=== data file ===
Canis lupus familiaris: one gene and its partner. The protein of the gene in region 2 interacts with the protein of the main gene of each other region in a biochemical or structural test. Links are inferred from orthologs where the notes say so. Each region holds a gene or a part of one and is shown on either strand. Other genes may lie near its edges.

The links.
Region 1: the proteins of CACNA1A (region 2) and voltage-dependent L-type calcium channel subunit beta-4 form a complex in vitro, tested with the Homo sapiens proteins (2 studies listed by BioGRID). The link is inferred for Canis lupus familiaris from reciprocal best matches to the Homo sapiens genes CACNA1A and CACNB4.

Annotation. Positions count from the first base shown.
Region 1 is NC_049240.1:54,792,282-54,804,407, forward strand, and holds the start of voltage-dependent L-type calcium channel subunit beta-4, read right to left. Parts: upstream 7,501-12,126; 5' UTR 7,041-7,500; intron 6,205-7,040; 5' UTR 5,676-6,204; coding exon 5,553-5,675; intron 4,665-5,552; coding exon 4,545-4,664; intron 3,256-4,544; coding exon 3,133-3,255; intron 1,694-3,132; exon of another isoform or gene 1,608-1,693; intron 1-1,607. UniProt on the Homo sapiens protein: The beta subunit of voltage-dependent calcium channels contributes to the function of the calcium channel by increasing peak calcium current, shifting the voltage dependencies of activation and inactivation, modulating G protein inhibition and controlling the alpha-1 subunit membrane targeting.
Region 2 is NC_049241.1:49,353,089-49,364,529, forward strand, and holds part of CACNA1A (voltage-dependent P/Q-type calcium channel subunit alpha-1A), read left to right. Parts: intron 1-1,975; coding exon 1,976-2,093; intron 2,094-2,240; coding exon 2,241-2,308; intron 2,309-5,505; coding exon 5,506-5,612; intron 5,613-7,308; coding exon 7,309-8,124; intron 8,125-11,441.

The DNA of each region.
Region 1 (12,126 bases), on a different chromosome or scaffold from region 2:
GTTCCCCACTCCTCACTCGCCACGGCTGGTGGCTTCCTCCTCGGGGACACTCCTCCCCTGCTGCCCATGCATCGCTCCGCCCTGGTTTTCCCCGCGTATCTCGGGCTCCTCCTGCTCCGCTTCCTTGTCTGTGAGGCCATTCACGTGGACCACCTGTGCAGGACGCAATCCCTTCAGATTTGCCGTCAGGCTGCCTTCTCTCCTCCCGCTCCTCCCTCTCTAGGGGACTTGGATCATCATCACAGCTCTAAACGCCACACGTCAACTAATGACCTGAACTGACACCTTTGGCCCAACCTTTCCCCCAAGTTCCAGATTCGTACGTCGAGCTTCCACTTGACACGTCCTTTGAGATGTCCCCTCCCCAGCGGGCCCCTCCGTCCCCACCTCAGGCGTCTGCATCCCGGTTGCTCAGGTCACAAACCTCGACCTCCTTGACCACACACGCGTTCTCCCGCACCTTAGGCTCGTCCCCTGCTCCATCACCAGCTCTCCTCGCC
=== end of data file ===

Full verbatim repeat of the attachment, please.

Canis lupus familiaris: one gene and its partner. The protein of the gene in region 2 interacts with the protein of the main gene of each other region in a biochemical or structural test. Links are inferred from orthologs where the notes say so. Each region holds a gene or a part of one and is shown on either strand. Other genes may lie near its edges.

The links.
Region 1: the proteins of CACNA1A (region 2) and voltage-dependent L-type calcium channel subunit beta-4 form a complex in vitro, tested with the Homo sapiens proteins (2 studies listed by BioGRID). The link is inferred for Canis lupus familiaris from reciprocal best matches to the Homo sapiens genes CACNA1A and CACNB4.

Annotation. Positions count from the first base shown.
Region 1 is NC_049240.1:54,792,282-54,804,407, forward strand, and holds the start of voltage-dependent L-type calcium channel subunit beta-4, read right to left. Parts: upstream 7,501-12,126; 5' UTR 7,041-7,500; intron 6,205-7,040; 5' UTR 5,676-6,204; coding exon 5,553-5,675; intron 4,665-5,552; coding exon 4,545-4,664; intron 3,256-4,544; coding exon 3,133-3,255; intron 1,694-3,132; exon of another isoform or gene 1,608-1,693; intron 1-1,607. UniProt on the Homo sapiens protein: The beta subunit of voltage-dependent calcium channels contributes to the function of the calcium channel by increasing peak calcium current, shifting the voltage dependencies of activation and inactivation, modulating G protein inhibition and controlling the alpha-1 subunit membrane targeting.
Region 2 is NC_049241.1:49,353,089-49,364,529, forward strand, and holds part of CACNA1A (voltage-dependent P/Q-type calcium channel subunit alpha-1A), read left to right. Parts: intron 1-1,975; coding exon 1,976-2,093; intron 2,094-2,240; coding exon 2,241-2,308; intron 2,309-5,505; coding exon 5,506-5,612; intron 5,613-7,308; coding exon 7,309-8,124; intron 8,125-11,441.

The DNA of each region.
Region 1 (12,126 bases), on a different chromosome or scaffold from region 2:
GTTCCCCACTCCTCACTCGCCACGGCTGGTGGCTTCCTCCTCGGGGACACTCCTCCCCTGCTGCCCATGCATCGCTCCGCCCTGGTTTTCCCCGCGTATCTCGGGCTCCTCCTGCTCCGCTTCCTTGTCTGTGAGGCCATTCACGTGGACCACCTGTGCAGGACGCAATCCCTTCAGATTTGCCGTCAGGCTGCCTTCTCTCCTCCCGCTCCTCCCTCTCTAGGGGACTTGGATCATCATCACAGCTCTAAACGCCACACGTCAACTAATGACCTGAACTGACACCTTTGGCCCAACCTTTCCCCCAAGTTCCAGATTCGTACGTCGAGCTTCCACTTGACACGTCCTTTGAGATGTCCCCTCCCCAGCGGGCCCCTCCGTCCCCACCTCAGGCGTCTGCATCCCGGTTGCTCAGGTCACAAACCTCGACCTCCTTGACCACACACGCGTTCTCCCGCACCTTAGGCTCGTCCCCTGCTCCATCACCAGCTCTCCTCGCC